In Fun Fact, Uncategorized on February 28, 2011 at 5:01 am
Namaste is more than just a greeting.
Namaste is an sanskrit acknowledgement phrase used primarily in India and Nepal and roughly means I bow (namah) to you (te).
I had never really thought about it much, it’s just that word you say out loud when you finish a yoga class. Last week, however, I was introduced to a translation which was more along the lines of the following:
“I honor the Spirit in you which is also in me.” And, more intensely, “I honor the place in you in which the entire Universe dwells, I honor the place in you which is of Love, of Integrity, of Wisdom and of Peace. When you are in that place in you, and I am in that place in me, we are One.”
These deeper translations are a lot cooler in my personal opinion. However, I have trouble understanding them, particularly the first one. It seems like an acknowledgement between transcendent identities. It just seems hard to grasp, and I could spend hours thinking about what it means.
I find the latter quote a bit easier to comprehend as it refers to acknowledgement at a particular instance of your existence, which can be related to a state you may achieve through practice as in yoga: it’s tangible and refers to a distinct point in time. However, it’s no less interesting.
So the next time you say namaste, think about what you’re actually saying, what you are actually acknowledging in terms of the above quotes. It’s deep stuff.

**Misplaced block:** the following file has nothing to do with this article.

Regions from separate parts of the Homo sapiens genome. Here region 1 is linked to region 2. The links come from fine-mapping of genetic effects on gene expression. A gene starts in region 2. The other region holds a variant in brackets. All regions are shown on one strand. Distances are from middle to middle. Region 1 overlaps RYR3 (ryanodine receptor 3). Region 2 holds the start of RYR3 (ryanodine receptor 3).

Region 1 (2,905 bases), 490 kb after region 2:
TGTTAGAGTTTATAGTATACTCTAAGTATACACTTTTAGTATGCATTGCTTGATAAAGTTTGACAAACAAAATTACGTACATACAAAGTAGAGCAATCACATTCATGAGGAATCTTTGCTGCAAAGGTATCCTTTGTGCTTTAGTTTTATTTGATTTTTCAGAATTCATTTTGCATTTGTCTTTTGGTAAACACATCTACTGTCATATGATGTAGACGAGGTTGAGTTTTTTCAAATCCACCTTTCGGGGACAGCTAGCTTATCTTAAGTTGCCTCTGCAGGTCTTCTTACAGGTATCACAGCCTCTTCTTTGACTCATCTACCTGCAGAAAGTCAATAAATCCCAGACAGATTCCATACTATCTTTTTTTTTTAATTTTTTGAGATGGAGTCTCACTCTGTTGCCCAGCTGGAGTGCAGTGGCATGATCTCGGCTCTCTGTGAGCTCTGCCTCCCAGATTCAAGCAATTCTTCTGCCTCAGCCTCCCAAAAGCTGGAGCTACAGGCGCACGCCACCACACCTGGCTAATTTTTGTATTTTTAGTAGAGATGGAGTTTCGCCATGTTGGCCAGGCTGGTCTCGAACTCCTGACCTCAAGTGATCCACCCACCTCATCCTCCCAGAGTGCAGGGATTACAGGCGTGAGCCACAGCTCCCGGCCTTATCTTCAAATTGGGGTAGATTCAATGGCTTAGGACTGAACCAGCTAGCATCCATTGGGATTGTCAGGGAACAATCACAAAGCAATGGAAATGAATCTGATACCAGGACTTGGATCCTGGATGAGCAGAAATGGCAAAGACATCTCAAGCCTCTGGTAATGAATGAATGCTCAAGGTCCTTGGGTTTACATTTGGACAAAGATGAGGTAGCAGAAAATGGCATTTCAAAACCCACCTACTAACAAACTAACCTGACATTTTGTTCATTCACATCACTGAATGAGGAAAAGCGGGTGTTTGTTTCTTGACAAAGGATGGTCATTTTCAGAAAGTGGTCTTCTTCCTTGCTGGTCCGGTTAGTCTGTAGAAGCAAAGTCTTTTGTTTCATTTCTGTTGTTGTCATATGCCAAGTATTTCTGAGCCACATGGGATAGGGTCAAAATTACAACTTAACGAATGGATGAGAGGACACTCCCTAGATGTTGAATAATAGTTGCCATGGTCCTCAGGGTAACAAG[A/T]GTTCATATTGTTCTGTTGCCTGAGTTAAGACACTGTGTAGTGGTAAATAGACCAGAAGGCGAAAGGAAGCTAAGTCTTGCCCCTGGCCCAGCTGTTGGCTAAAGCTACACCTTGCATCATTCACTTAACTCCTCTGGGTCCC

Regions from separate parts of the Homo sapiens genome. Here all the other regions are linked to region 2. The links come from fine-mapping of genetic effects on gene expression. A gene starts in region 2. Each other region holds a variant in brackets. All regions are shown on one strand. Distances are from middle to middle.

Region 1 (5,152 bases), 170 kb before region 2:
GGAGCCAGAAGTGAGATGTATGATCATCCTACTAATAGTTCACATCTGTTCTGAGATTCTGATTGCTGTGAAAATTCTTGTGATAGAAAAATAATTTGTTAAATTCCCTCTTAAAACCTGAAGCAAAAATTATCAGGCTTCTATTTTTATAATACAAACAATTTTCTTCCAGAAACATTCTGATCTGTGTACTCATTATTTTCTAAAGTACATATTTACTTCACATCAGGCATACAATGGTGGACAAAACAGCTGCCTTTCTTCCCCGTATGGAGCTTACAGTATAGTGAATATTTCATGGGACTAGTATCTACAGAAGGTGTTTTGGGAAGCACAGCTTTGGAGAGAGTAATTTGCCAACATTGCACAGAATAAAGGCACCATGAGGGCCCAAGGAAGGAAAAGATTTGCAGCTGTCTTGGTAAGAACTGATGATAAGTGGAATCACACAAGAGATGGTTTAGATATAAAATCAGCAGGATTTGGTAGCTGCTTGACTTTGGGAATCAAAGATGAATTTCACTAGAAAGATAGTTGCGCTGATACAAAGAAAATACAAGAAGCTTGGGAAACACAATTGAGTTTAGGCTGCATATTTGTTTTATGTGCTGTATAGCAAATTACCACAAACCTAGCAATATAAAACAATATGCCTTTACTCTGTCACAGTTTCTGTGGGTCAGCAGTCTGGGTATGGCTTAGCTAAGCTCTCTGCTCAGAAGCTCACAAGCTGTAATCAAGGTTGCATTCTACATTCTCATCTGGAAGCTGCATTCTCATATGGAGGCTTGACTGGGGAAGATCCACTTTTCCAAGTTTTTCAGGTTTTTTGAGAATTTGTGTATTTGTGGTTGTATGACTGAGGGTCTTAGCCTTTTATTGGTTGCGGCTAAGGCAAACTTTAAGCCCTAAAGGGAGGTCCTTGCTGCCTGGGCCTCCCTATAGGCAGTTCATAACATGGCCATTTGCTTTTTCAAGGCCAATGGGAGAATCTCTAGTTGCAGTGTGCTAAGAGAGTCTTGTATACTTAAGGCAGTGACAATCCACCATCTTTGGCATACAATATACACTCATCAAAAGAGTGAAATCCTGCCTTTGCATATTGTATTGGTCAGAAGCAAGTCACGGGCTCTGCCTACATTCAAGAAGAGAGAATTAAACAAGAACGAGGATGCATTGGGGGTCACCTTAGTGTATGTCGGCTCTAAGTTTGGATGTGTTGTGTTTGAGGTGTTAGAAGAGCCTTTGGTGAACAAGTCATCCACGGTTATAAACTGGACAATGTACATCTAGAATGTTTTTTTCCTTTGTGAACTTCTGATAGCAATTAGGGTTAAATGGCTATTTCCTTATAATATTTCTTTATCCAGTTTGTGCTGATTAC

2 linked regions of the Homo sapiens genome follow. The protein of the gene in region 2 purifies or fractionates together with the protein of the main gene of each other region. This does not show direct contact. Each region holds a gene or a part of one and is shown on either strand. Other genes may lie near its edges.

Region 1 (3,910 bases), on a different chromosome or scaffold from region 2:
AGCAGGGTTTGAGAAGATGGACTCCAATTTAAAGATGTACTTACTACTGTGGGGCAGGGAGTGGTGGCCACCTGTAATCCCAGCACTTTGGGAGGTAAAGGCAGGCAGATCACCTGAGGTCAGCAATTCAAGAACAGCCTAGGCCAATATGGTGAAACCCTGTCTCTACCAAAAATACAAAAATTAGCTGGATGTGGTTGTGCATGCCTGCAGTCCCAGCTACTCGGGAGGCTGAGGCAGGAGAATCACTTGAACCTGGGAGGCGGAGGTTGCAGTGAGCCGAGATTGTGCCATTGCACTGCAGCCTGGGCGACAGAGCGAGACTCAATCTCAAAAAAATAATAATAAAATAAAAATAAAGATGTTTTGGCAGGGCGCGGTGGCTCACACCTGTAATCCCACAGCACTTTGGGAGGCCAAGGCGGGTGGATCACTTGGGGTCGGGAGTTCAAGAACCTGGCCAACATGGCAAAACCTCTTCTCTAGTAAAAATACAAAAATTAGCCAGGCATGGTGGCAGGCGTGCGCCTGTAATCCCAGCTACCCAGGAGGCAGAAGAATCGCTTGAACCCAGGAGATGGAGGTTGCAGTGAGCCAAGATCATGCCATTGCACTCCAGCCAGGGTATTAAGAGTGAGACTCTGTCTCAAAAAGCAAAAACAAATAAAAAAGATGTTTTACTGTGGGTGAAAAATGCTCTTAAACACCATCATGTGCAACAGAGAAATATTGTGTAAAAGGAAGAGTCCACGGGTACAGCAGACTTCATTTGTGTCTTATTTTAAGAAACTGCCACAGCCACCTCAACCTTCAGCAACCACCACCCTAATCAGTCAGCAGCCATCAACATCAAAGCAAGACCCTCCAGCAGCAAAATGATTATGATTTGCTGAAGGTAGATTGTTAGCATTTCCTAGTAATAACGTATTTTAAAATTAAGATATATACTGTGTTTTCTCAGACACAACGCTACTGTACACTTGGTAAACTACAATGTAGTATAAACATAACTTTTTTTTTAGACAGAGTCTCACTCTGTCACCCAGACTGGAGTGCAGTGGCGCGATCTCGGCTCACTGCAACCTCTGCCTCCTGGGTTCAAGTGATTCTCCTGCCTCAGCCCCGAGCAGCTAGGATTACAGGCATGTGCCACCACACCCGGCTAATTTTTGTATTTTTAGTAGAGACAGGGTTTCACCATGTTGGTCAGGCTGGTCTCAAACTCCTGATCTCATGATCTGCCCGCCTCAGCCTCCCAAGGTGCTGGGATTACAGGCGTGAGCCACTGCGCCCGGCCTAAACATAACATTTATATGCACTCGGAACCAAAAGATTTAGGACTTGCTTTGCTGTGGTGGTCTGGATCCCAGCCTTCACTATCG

In Fun Facts on February 25, 2011 at 6:07 am
The TTC is going to be an essential service!
Forward: some of these fun facts will be opinionated and biased. Like this one.
Earlier this week, the city introduced a bill which would essentially consider the TTC an essential service for the city.
Funny, because last time I checked, in order to be an essential service, you can’t suck. I would agree that the central transit system of any city should be considered an essential service, but I believe that the description of ‘essential service’ would contain something saying it must be reliable because it is…well…essential.
Imagine, if you will:
Operator: “This is 911, what is the nature of your emergency?”
Citizen: “Hi, I’ve hurt myself severely, I am in a lot of pain and I need to get to a hospital. Please send an ambulance.”
Operator: “I’m sorry, our northbound ambulance services from the fire station closest to you is currently experiencing difficulties. Sorry for the inconvenience.”
I’d like to see that one fly.
Point: yeah you are an essential service and deserve the label, but get your service up to that par as well. Preferably soon, and without more price increases.
In Fun Facts on February 22, 2011 at 1:16 am
Twitter saved the octothorpe!
OK, well two fun facts:
1. The ‘#’ sign is technically called the octothorpe, coined by telecommunications engineers in the 70’s. It’s also referred to as Hash key, Number, key, etc., but octothorpe sounds a lot cooler.
2. Twitter’s use of the octothorpe to assign hashtags has brought the symbol’s existence back into the spotlight! As in, Twitter’s use of the octothorpe prevented it from potentially dropping off the end of the planet. Which is great! Thanks Twitter, for saving the octothorpe.
More information about how Twitter saved the octothorpe can be found on this article.
PS Next obscure key that needs saving: the Pilcrow!